But self-fulfillment calls for self-emptying. In Matthew 11:28 Jesus said, "Come unto me, all ye that labour and are heavy laden, and I will give you rest." Rest... peace of mind ... happiness ... fulfillment... that's what Jesus promises to those who struggle with territorial infringement... with a denial of their rights ... with living in a world of four billion private domains. "Turn your self-fulfillment problem over to me," Jesus says, "and I will give you rest from your struggle."

Then He offers a strange solution. His formula for self-fulfillment is amazing! To those who want rest, He offers a yoke! To those who want fulfillment, He talks of self-emptying! "Learn of me," He says, "I took the path of meekness ... I didn't demand my rights ... I sought to please others rather than myself... I actually took the blame that should have fallen on others ... and I found my self-fulfillment in giving hope to the hopeless." (Read Romans 15:3-5.)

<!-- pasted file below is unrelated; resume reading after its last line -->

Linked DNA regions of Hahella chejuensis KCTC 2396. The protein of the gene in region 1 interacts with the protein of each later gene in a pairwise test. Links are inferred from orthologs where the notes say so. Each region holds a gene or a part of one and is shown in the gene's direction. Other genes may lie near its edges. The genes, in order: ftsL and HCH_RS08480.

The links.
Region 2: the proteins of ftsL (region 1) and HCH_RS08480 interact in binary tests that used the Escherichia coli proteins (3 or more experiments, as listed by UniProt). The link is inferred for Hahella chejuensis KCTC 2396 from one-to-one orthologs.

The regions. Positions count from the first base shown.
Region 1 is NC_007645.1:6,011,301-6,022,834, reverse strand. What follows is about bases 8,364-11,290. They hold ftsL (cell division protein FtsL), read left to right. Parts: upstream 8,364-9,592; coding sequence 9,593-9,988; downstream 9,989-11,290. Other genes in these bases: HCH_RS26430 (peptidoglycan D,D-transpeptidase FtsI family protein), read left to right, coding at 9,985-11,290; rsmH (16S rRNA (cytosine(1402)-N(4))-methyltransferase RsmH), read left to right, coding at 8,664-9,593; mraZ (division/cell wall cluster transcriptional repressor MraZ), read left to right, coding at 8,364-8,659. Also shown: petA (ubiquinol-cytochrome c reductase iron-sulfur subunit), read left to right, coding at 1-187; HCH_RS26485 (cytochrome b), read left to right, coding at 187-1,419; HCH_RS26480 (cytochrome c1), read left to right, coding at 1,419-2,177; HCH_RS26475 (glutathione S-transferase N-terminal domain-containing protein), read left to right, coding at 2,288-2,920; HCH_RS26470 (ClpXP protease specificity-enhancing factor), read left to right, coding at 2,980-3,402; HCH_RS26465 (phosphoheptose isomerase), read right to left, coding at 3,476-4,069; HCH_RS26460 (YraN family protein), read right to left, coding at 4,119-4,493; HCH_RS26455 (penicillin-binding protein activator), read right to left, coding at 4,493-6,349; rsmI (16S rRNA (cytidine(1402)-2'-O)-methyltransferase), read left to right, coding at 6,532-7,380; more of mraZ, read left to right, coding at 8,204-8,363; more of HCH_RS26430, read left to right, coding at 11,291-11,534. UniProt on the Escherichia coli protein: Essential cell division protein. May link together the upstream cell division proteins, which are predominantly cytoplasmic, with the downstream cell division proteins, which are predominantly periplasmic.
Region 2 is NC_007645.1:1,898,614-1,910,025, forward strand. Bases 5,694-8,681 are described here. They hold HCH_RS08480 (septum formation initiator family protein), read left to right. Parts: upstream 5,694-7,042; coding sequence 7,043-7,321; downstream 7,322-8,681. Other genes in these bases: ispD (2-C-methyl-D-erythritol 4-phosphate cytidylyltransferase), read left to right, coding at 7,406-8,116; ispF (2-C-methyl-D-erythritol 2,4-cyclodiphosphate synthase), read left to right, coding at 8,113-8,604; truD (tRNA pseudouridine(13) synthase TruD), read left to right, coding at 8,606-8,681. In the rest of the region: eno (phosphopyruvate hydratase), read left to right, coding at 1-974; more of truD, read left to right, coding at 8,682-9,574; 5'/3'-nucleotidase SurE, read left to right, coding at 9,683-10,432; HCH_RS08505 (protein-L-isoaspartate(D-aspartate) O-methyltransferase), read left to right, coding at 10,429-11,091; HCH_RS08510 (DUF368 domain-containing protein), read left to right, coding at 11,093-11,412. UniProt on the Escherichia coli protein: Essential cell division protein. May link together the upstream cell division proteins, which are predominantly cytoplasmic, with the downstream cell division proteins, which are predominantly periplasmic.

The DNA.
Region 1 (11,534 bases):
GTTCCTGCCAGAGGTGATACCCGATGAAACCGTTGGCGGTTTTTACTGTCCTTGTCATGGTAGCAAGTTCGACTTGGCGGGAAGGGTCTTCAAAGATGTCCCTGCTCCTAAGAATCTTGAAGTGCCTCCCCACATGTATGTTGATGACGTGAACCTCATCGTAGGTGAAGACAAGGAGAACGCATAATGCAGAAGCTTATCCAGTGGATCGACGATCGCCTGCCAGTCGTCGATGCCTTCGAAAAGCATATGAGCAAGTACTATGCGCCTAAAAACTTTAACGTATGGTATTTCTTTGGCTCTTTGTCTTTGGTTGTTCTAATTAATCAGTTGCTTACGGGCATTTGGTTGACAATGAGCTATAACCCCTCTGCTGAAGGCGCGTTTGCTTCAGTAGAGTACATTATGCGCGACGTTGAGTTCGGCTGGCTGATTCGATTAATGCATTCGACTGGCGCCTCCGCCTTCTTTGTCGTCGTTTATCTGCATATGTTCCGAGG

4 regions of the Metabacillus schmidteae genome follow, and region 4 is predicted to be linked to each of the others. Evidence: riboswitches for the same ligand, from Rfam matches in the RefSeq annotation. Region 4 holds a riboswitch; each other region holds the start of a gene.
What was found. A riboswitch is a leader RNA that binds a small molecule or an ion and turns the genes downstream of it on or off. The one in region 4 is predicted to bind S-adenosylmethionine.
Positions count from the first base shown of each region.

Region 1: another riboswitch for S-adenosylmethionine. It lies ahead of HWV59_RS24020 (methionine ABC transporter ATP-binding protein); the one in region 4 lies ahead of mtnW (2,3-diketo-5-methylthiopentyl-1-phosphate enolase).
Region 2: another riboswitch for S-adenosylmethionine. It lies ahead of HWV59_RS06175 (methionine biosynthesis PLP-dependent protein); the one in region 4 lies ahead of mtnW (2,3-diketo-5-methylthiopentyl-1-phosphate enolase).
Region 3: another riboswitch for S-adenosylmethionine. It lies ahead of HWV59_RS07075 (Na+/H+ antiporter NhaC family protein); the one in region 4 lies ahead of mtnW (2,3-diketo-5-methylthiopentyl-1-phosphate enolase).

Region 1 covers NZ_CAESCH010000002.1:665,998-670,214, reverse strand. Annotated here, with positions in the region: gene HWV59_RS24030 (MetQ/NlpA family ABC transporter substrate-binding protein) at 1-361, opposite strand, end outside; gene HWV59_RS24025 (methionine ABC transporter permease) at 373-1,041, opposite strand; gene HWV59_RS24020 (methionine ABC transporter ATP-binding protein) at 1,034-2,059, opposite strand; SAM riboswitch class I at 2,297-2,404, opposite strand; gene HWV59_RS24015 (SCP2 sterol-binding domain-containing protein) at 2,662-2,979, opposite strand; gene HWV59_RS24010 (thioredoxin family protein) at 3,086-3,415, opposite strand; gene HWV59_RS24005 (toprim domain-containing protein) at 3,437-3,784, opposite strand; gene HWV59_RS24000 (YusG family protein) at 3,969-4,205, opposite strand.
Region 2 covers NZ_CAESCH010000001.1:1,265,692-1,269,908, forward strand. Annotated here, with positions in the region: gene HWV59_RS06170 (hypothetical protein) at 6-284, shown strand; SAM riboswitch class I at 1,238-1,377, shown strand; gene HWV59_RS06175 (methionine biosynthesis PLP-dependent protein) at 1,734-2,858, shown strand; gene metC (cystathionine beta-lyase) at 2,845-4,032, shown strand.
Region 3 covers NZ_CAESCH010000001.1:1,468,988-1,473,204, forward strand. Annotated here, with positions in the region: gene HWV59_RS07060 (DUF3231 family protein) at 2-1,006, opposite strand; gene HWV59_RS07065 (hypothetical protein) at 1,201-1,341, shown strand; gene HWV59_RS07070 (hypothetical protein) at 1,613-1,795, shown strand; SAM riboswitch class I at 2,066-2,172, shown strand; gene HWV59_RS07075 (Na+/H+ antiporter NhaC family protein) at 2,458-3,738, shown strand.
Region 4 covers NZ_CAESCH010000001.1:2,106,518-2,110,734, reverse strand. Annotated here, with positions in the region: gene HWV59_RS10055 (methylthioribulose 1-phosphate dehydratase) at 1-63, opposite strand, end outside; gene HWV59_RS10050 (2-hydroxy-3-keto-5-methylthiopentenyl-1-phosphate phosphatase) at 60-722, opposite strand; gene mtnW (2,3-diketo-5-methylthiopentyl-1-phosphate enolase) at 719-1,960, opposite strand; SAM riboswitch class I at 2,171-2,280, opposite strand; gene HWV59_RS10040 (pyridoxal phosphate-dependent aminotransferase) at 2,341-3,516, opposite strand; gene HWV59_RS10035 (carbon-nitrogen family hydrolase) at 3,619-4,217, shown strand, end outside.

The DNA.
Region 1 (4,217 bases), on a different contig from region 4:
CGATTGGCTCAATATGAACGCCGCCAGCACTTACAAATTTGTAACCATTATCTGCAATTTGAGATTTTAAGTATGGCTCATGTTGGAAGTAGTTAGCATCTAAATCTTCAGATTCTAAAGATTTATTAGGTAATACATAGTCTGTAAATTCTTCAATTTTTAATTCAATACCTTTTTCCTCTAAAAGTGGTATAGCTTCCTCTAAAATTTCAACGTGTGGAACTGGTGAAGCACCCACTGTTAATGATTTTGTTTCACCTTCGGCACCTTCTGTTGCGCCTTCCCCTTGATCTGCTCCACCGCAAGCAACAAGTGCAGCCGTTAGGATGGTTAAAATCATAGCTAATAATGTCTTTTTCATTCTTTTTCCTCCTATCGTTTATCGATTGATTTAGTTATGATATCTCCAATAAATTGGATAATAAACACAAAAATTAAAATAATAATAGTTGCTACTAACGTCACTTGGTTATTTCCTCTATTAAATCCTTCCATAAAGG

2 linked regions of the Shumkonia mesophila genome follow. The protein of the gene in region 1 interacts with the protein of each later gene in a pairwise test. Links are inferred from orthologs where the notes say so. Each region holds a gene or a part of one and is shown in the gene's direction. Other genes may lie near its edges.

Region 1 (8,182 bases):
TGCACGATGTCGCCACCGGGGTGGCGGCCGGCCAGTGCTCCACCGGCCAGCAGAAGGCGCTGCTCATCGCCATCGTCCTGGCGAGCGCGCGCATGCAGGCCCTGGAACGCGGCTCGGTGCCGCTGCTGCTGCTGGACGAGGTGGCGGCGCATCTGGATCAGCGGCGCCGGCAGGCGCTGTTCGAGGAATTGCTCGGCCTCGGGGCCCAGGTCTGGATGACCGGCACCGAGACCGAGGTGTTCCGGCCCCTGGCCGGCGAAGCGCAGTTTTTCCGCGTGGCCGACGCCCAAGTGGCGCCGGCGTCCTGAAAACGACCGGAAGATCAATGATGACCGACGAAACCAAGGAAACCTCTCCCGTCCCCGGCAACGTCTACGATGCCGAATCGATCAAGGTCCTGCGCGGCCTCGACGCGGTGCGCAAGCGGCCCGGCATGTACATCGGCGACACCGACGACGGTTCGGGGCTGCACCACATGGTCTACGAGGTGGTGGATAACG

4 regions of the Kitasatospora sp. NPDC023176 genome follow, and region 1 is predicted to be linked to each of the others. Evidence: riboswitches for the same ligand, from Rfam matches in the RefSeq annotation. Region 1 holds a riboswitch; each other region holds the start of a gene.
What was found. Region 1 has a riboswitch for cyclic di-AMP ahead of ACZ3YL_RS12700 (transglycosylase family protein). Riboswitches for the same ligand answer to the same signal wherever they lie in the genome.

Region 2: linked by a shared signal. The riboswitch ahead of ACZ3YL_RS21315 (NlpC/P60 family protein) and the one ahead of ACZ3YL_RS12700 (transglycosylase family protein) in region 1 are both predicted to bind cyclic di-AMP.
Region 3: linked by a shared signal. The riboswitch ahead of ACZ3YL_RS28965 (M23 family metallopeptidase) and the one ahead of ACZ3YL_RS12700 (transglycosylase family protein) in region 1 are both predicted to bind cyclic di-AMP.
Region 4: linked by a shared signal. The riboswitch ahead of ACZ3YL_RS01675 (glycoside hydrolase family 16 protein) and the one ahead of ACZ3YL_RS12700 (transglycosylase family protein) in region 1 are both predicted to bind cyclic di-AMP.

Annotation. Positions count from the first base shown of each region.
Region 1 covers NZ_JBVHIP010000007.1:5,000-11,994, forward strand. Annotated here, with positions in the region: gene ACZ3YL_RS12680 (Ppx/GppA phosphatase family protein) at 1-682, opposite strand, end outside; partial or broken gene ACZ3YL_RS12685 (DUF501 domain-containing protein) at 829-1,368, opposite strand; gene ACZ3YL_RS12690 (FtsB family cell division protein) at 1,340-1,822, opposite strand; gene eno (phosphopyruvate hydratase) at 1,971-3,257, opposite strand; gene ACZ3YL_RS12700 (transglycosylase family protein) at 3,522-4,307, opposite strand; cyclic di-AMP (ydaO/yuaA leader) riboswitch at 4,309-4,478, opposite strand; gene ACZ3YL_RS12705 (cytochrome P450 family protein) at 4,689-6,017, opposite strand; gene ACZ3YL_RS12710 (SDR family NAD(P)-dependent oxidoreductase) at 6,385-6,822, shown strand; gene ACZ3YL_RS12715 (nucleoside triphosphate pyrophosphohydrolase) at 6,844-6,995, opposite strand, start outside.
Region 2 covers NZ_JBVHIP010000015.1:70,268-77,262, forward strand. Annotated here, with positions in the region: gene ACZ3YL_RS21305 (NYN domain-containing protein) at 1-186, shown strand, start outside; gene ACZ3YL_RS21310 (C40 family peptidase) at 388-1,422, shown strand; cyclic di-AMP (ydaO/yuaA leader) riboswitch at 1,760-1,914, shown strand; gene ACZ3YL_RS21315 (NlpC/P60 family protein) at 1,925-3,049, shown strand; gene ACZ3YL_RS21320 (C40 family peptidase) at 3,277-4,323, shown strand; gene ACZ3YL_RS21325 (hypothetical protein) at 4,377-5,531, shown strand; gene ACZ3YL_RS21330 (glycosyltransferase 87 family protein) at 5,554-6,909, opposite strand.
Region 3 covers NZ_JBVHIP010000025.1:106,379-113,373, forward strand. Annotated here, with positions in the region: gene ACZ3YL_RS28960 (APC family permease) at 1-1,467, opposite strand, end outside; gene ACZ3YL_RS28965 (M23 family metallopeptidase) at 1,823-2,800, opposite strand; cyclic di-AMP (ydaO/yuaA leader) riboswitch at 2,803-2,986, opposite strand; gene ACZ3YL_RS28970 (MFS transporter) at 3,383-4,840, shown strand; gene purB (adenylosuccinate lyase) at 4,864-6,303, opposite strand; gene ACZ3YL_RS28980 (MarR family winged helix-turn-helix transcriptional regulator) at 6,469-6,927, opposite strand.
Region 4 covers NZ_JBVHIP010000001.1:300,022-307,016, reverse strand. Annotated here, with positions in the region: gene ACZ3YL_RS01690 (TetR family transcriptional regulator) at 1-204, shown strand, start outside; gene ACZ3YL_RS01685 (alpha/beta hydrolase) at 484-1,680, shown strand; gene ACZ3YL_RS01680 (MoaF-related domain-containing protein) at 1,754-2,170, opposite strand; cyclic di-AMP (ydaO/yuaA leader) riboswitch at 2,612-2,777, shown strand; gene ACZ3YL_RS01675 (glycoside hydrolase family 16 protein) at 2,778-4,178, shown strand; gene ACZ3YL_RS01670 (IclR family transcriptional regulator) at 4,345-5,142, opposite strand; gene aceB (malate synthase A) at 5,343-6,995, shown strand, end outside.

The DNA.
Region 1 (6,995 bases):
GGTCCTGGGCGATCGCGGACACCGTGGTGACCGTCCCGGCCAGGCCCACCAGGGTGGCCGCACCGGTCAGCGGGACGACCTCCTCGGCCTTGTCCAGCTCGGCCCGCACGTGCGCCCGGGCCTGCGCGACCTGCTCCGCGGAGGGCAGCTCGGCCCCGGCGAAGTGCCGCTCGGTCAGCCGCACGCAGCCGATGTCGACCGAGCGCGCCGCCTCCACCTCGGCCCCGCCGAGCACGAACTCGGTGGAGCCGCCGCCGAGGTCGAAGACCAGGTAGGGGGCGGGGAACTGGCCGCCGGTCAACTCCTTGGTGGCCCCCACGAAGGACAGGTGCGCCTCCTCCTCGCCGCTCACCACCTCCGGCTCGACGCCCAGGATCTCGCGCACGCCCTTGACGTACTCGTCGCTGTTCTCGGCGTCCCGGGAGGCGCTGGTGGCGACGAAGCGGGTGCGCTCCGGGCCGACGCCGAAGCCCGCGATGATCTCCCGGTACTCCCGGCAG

Hebrews 12:2,3 expresses it aptly. "Who, for the joy that was set before Him endured the cross ..."

Are you weary? Are you faint in your mind? Are you unfulfilled? Are you chafing at the bit? Is the national church a drag? Does working with other missionaries inhibit you? Then "consider Him that endured such contradiction of sinners against himself, lest ye be wearied and faint in your minds." "Learn of me," Jesus said. Learn my secret of self-fulfillment. Take my yoke upon you ... the yoke of meekness ... the yoke of self-denial ... the yoke of suffering. You want to find rest for your souls? Then quit demanding your own rights. Think of others and not of yourself. Endure the cross ... bear the shame ... deny yourself for the sake of reconciling the world to God.